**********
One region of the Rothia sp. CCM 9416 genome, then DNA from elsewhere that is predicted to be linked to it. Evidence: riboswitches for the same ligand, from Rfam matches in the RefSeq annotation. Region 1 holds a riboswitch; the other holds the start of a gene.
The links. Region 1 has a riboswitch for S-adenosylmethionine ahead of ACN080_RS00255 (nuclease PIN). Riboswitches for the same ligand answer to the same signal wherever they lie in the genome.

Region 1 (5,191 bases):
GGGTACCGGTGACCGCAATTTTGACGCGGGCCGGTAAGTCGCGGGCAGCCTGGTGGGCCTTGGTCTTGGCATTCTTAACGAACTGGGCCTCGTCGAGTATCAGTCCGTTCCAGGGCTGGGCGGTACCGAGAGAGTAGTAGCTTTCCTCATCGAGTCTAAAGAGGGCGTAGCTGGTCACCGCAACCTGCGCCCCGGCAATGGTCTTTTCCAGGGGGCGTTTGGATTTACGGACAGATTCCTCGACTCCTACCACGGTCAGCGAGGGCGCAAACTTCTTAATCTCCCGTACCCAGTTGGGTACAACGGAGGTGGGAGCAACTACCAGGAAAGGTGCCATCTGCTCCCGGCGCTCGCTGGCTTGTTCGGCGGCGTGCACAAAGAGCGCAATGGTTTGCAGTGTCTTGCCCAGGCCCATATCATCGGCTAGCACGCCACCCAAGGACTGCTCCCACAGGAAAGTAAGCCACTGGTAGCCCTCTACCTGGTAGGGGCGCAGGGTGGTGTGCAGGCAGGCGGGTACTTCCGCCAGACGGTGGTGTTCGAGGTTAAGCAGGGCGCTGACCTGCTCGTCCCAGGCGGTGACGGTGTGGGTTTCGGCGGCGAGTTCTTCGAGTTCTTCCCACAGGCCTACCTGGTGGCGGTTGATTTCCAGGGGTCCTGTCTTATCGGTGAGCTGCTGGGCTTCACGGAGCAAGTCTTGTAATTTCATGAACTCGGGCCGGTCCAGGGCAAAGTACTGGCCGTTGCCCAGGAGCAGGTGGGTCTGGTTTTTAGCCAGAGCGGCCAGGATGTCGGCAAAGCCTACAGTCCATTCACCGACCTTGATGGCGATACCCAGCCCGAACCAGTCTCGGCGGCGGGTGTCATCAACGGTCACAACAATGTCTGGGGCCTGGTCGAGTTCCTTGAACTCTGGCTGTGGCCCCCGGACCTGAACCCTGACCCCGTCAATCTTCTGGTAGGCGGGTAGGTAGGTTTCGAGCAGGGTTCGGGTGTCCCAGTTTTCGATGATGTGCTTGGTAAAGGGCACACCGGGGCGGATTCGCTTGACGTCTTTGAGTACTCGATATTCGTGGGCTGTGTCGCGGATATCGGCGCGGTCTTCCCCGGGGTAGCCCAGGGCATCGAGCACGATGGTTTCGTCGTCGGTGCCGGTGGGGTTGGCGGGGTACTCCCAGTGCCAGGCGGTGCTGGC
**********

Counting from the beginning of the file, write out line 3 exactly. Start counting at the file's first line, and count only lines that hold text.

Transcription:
Region 1 (5,191 bases):